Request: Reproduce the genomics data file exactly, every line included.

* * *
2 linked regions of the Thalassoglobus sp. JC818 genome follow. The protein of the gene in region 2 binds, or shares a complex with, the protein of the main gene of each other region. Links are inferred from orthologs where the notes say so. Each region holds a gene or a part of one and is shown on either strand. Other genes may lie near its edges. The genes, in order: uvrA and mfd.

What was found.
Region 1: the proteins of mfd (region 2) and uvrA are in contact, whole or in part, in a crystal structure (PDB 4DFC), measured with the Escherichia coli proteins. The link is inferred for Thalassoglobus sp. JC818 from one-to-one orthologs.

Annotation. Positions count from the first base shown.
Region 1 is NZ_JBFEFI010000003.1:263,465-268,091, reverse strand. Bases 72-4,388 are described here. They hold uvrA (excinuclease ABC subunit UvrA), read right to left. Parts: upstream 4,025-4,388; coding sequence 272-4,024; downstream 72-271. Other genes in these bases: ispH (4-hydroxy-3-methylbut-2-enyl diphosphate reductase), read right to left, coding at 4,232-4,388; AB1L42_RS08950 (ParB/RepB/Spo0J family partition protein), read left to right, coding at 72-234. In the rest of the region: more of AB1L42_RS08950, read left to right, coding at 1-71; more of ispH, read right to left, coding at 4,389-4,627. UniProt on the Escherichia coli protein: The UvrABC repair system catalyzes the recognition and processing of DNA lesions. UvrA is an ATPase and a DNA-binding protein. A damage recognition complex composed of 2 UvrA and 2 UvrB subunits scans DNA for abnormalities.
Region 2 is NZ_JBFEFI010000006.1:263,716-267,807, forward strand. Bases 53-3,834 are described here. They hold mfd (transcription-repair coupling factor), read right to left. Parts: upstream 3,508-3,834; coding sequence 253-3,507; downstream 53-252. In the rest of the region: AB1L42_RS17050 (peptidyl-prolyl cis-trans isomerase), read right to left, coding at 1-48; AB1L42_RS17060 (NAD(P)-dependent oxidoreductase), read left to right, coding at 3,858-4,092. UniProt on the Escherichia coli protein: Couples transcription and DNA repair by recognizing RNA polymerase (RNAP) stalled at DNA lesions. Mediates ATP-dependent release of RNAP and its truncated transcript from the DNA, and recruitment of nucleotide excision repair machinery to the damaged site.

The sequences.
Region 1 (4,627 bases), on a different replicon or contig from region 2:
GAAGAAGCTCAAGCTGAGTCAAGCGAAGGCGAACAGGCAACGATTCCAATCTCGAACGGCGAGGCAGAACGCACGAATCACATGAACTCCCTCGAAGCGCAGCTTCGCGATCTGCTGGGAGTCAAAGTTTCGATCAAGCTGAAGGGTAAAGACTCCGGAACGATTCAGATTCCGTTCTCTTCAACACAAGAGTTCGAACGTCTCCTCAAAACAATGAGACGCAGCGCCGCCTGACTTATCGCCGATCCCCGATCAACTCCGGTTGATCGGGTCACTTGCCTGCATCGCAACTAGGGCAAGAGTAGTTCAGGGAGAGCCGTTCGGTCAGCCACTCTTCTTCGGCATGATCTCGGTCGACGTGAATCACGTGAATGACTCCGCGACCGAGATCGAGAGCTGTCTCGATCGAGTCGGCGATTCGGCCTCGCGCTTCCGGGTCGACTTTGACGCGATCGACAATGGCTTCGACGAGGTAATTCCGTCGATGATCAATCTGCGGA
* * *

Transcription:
2 linked regions of the Thalassoglobus sp. JC818 genome follow. The protein of the gene in region 2 binds, or shares a complex with, the protein of the main gene of each other region. Links are inferred from orthologs where the notes say so. Each region holds a gene or a part of one and is shown on either strand. Other genes may lie near its edges. The genes, in order: uvrA and mfd.

What was found.
Region 1: the proteins of mfd (region 2) and uvrA are in contact, whole or in part, in a crystal structure (PDB 4DFC), measured with the Escherichia coli proteins. The link is inferred for Thalassoglobus sp. JC818 from one-to-one orthologs.

Annotation. Positions count from the first base shown.
Region 1 is NZ_JBFEFI010000003.1:263,465-268,091, reverse strand. Bases 72-4,388 are described here. They hold uvrA (excinuclease ABC subunit UvrA), read right to left. Parts: upstream 4,025-4,388; coding sequence 272-4,024; downstream 72-271. Other genes in these bases: ispH (4-hydroxy-3-methylbut-2-enyl diphosphate reductase), read right to left, coding at 4,232-4,388; AB1L42_RS08950 (ParB/RepB/Spo0J family partition protein), read left to right, coding at 72-234. In the rest of the region: more of AB1L42_RS08950, read left to right, coding at 1-71; more of ispH, read right to left, coding at 4,389-4,627. UniProt on the Escherichia coli protein: The UvrABC repair system catalyzes the recognition and processing of DNA lesions. UvrA is an ATPase and a DNA-binding protein. A damage recognition complex composed of 2 UvrA and 2 UvrB subunits scans DNA for abnormalities.
Region 2 is NZ_JBFEFI010000006.1:263,716-267,807, forward strand. Bases 53-3,834 are described here. They hold mfd (transcription-repair coupling factor), read right to left. Parts: upstream 3,508-3,834; coding sequence 253-3,507; downstream 53-252. In the rest of the region: AB1L42_RS17050 (peptidyl-prolyl cis-trans isomerase), read right to left, coding at 1-48; AB1L42_RS17060 (NAD(P)-dependent oxidoreductase), read left to right, coding at 3,858-4,092. UniProt on the Escherichia coli protein: Couples transcription and DNA repair by recognizing RNA polymerase (RNAP) stalled at DNA lesions. Mediates ATP-dependent release of RNAP and its truncated transcript from the DNA, and recruitment of nucleotide excision repair machinery to the damaged site.

The sequences.
Region 1 (4,627 bases), on a different replicon or contig from region 2:
GAAGAAGCTCAAGCTGAGTCAAGCGAAGGCGAACAGGCAACGATTCCAATCTCGAACGGCGAGGCAGAACGCACGAATCACATGAACTCCCTCGAAGCGCAGCTTCGCGATCTGCTGGGAGTCAAAGTTTCGATCAAGCTGAAGGGTAAAGACTCCGGAACGATTCAGATTCCGTTCTCTTCAACACAAGAGTTCGAACGTCTCCTCAAAACAATGAGACGCAGCGCCGCCTGACTTATCGCCGATCCCCGATCAACTCCGGTTGATCGGGTCACTTGCCTGCATCGCAACTAGGGCAAGAGTAGTTCAGGGAGAGCCGTTCGGTCAGCCACTCTTCTTCGGCATGATCTCGGTCGACGTGAATCACGTGAATGACTCCGCGACCGAGATCGAGAGCTGTCTCGATCGAGTCGGCGATTCGGCCTCGCGCTTCCGGGTCGACTTTGACGCGATCGACAATGGCTTCGACGAGGTAATTCCGTCGATGATCAATCTGCGGA